Owners or agents will find it easier to effectively show a property to a prospect if there is an adequate means of navigating the land. Buyers do not respond well to an agent pointing and saying “And just over there is a nice creek”. It is infinitely better when an agent pulls up to the creek and cuts the engine so the buyers can enjoy the sounds of the ripples on the rocks. Below are a few suggestions for building or improving trail systems to help sell your land.

At a minimum you need a trail system that a four wheeler can navigate easily. Trails of this nature should be at least 4 feet wide with all overhanging limbs and vines (that could unseat a rider) trimmed neatly to the edges. A step above the four wheeler trail is a small road that can be used by UTV’s. One of the best ways to show a property is in a “buggy” like a Polaris Ranger, Yamaha Rhino, or Bad Boy Buggy. These lanes need to be at least 6-8 feet wide to allow for easy passage to the important parts of your property. Many wooded properties will already have fire lanes around the perimeters of the tract or at least the margins of the timbered areas. Some forestry services recommend lanes of 10-20 feet in width to prevent the spread of fires. These lanes are excellent avenues for showing property when properly maintained.

Trail systems should provide access to the highlights of your tract such as creeks, property boundaries, ponds, food plots, caves, and scenic overlooks . Stream crossings are extremely helpful, and I find that your odds of hooking a buyer increase as you get the tires wet driving through a flowing waterway. Build roads so that you maximize the time spent observing the pretty parts of the land. Whenever possible construct trail networks so that you never have to backtrack, because this makes the property feel much larger to the buyer.

Four wheeler trails can be built using only a chainsaw and loppers. You may need to hire a dozier to push in some roads, particularly if your property has significant elevation changes. It is important to slope the roads for drainage and to build waterbars to prevent the erosion of your investment. In a densely wooded or shrubby area you might consider bringing in a woodland mulcher to carve out roads and foodplots. These mulchers are amazing and can turn mature trees into toothpicks in seconds. The rate for the mulcher may be a little more per hour than a dozier, but the finished product from an experienced operator often justifies the extra expense.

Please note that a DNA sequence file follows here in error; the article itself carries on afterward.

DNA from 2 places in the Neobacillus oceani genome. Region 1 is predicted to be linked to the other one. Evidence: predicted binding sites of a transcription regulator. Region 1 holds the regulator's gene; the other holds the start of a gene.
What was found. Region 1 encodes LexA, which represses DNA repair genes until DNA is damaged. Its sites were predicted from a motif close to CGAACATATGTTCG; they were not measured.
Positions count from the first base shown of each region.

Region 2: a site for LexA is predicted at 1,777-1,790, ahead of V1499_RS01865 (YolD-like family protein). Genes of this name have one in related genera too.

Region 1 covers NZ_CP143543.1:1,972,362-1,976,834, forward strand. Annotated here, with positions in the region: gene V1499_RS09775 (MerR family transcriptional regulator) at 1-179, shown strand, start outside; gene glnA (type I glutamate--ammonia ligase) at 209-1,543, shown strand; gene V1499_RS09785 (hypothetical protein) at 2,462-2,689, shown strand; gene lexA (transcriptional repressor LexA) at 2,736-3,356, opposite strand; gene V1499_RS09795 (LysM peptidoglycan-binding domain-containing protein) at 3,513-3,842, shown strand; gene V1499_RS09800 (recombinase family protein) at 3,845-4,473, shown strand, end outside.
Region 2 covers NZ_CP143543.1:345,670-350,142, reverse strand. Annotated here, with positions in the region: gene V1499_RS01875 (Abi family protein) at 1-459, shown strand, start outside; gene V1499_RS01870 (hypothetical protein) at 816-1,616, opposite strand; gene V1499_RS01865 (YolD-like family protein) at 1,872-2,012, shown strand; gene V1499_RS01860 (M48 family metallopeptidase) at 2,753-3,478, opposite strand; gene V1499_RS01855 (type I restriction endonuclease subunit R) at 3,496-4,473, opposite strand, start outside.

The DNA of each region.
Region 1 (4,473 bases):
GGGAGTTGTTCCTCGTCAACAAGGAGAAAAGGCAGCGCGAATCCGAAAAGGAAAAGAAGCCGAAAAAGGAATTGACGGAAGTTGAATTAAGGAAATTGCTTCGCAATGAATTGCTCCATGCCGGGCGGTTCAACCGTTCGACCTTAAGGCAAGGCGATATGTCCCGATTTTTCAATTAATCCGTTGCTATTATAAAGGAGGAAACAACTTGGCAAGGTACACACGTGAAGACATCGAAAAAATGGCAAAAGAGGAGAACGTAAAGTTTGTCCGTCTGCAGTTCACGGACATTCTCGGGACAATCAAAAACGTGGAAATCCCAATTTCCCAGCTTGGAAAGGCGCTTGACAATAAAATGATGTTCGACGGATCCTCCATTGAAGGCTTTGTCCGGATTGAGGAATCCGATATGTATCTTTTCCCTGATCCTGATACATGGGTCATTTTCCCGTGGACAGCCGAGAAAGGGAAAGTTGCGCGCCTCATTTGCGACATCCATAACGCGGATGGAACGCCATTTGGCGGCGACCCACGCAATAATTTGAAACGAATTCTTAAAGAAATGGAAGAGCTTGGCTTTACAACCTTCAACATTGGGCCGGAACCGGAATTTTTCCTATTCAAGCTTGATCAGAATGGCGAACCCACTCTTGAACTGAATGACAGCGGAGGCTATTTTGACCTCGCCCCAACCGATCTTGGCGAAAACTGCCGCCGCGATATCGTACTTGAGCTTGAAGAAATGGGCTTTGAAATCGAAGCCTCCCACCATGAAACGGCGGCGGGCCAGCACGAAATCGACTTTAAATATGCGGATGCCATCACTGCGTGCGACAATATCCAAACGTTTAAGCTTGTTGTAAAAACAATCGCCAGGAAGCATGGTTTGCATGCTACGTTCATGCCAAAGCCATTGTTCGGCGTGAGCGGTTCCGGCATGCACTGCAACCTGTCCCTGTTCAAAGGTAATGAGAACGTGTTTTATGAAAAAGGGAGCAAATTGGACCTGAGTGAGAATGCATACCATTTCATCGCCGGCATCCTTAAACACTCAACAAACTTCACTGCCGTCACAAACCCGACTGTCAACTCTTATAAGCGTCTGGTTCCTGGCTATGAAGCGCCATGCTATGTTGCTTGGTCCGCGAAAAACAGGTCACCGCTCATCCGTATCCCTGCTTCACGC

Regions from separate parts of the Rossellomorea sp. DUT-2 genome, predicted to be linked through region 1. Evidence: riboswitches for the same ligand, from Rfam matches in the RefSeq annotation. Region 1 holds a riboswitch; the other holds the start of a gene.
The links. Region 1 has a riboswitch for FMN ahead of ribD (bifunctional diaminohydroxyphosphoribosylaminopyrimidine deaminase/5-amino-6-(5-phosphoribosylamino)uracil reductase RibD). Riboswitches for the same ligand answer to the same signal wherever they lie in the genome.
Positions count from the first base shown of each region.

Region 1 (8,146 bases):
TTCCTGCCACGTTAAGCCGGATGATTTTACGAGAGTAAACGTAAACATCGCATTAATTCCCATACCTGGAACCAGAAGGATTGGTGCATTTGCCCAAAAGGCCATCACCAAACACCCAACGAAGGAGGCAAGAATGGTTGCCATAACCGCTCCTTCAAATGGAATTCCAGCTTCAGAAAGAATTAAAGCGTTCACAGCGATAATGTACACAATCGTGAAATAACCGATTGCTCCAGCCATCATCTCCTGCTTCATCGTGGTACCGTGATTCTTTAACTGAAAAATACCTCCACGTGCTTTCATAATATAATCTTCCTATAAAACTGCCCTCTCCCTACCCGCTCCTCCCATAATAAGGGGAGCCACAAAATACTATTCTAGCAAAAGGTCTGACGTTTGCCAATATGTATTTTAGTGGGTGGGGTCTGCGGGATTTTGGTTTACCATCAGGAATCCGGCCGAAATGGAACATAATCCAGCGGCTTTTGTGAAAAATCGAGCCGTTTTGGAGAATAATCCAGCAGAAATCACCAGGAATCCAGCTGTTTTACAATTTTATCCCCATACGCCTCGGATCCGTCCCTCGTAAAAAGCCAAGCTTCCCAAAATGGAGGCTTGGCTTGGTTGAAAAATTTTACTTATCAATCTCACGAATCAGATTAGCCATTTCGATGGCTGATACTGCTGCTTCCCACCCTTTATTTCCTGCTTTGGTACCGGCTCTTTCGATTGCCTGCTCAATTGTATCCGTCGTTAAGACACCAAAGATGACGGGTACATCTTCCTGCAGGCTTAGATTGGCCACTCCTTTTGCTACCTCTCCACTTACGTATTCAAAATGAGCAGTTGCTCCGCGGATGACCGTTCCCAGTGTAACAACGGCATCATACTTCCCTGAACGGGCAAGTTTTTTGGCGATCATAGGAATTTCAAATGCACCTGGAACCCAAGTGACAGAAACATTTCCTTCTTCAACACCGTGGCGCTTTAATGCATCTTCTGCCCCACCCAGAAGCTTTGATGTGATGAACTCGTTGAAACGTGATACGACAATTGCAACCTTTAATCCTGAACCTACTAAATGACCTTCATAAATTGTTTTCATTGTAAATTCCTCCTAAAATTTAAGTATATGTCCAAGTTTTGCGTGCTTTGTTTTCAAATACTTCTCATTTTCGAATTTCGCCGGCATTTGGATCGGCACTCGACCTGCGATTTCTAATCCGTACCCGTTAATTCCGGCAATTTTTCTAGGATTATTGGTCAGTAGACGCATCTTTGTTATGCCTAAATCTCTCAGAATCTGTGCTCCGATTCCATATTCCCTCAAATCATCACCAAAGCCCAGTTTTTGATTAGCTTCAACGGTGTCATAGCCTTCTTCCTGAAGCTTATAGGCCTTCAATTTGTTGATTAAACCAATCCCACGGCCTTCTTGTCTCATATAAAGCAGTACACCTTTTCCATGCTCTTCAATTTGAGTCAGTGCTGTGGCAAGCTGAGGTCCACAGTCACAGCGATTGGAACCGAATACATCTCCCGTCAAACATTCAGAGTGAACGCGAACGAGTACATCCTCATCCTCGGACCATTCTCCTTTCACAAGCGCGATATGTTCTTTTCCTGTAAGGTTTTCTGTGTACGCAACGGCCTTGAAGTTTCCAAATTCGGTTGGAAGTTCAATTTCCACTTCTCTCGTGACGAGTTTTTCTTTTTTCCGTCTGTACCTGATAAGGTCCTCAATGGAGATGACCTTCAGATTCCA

The bottom line is that you need an effective means of showing off the key features of your property to potential buyers. . Investing in a good internal road network will pay off, and in this market can help distinguish your property from others that are competing for your buyer.

See Jonathan’s Blog Here:

Land (and Life) in Perspective

An article by Jonathan Goode.  Jonathan is a friend and fellow Land Agent.  He was involved in a head-on collision a couple weeks ago.  I think it always helps to put things in the proper perspective…

Two weeks ago I took my 5 year old son with me to put up some signs advertising some of my listings. While we were out another realtor called and asked me to meet him at one of my listings for a showing. I informed him my son was with me, and that we would meet him in an hour. After tamping the last bit of dirt into the hole, I loaded up my tools and headed toward the showing. My son and I were going to stop at a gas station and fill up my truck and get him some Gummy Worms. While we were discussing the Gummy Worms, the car in the oncoming lane of the bridge slid out of control and hit my truck head-on .

When I woke up I could hear my son screaming for me and could see the total destruction of my full-sized truck. I’m not sure how I exited the vehicle, but I do remember the ambulance ride to the hospital. John David is fine, with no broken bones or major injuries, and hopefully I will be out of this neck brace in about 4 more weeks.

God was definitely watching over us and the driver of the other vehicle; all of us walked away. The past 2 weeks have allowed some time for reflection on the important things in this life. Family, friends, and faith top the list as far as I’m concerned. The big land deal I missed the day before suddenly vanished from memory, and every glance at my son, daughter, or wife brought an eruption of emotion that was not easy to conceal. This event has given me a chance to reflect on why I do what I do and who it is for. Being a land agent is fun and rewarding, but too often I let it consume my thoughts and energy. I have prayed several times in the past 2 weeks that I would not waste the lessons from this accident. Take a minute (or an hour) and think about the really important things, and why you do what you do, and who it’s all for. I don’t want to waste my life or be consumed by trivial things. My hope is that you, too, will take a moment to seek clarity on what’s important.

Jonathan Goode is a professional land agent with AlaLandCo. He serves the historic Black Belt of West Alabama. You can see more of his listings at